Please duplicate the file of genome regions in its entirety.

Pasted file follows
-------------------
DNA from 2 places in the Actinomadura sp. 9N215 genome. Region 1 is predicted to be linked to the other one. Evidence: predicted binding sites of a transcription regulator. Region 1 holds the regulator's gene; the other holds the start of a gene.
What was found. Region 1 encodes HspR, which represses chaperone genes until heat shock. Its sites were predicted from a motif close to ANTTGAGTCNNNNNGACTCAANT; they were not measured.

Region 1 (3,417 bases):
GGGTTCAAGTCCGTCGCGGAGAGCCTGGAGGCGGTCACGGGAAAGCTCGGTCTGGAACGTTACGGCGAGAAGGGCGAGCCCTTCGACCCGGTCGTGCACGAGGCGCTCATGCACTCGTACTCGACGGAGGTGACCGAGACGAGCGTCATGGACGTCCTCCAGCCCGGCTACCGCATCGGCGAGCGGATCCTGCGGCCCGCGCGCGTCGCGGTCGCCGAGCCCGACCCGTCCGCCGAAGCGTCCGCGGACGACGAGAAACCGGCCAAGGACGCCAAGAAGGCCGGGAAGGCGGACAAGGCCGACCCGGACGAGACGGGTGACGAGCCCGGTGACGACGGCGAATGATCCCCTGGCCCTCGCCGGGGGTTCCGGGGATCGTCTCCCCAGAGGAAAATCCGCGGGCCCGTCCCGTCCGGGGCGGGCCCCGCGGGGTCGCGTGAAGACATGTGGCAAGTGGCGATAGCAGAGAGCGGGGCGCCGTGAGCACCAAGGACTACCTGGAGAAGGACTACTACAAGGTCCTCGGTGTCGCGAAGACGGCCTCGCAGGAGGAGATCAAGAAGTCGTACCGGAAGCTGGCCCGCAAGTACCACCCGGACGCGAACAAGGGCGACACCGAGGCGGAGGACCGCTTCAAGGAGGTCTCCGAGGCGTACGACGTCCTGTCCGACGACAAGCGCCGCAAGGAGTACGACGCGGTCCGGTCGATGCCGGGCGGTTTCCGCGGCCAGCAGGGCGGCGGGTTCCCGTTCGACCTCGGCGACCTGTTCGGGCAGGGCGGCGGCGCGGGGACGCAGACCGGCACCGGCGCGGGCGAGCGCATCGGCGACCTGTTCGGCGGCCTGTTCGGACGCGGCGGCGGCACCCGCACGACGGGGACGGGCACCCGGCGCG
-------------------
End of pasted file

DNA from 2 places in the Actinomadura sp. 9N215 genome. Region 1 is predicted to be linked to the other one. Evidence: predicted binding sites of a transcription regulator. Region 1 holds the regulator's gene; the other holds the start of a gene.
What was found. Region 1 encodes HspR, which represses chaperone genes until heat shock. Its sites were predicted from a motif close to ANTTGAGTCNNNNNGACTCAANT; they were not measured.

Region 1 (3,417 bases):
GGGTTCAAGTCCGTCGCGGAGAGCCTGGAGGCGGTCACGGGAAAGCTCGGTCTGGAACGTTACGGCGAGAAGGGCGAGCCCTTCGACCCGGTCGTGCACGAGGCGCTCATGCACTCGTACTCGACGGAGGTGACCGAGACGAGCGTCATGGACGTCCTCCAGCCCGGCTACCGCATCGGCGAGCGGATCCTGCGGCCCGCGCGCGTCGCGGTCGCCGAGCCCGACCCGTCCGCCGAAGCGTCCGCGGACGACGAGAAACCGGCCAAGGACGCCAAGAAGGCCGGGAAGGCGGACAAGGCCGACCCGGACGAGACGGGTGACGAGCCCGGTGACGACGGCGAATGATCCCCTGGCCCTCGCCGGGGGTTCCGGGGATCGTCTCCCCAGAGGAAAATCCGCGGGCCCGTCCCGTCCGGGGCGGGCCCCGCGGGGTCGCGTGAAGACATGTGGCAAGTGGCGATAGCAGAGAGCGGGGCGCCGTGAGCACCAAGGACTACCTGGAGAAGGACTACTACAAGGTCCTCGGTGTCGCGAAGACGGCCTCGCAGGAGGAGATCAAGAAGTCGTACCGGAAGCTGGCCCGCAAGTACCACCCGGACGCGAACAAGGGCGACACCGAGGCGGAGGACCGCTTCAAGGAGGTCTCCGAGGCGTACGACGTCCTGTCCGACGACAAGCGCCGCAAGGAGTACGACGCGGTCCGGTCGATGCCGGGCGGTTTCCGCGGCCAGCAGGGCGGCGGGTTCCCGTTCGACCTCGGCGACCTGTTCGGGCAGGGCGGCGGCGCGGGGACGCAGACCGGCACCGGCGCGGGCGAGCGCATCGGCGACCTGTTCGGCGGCCTGTTCGGACGCGGCGGCGGCACCCGCACGACGGGGACGGGCACCCGGCGCG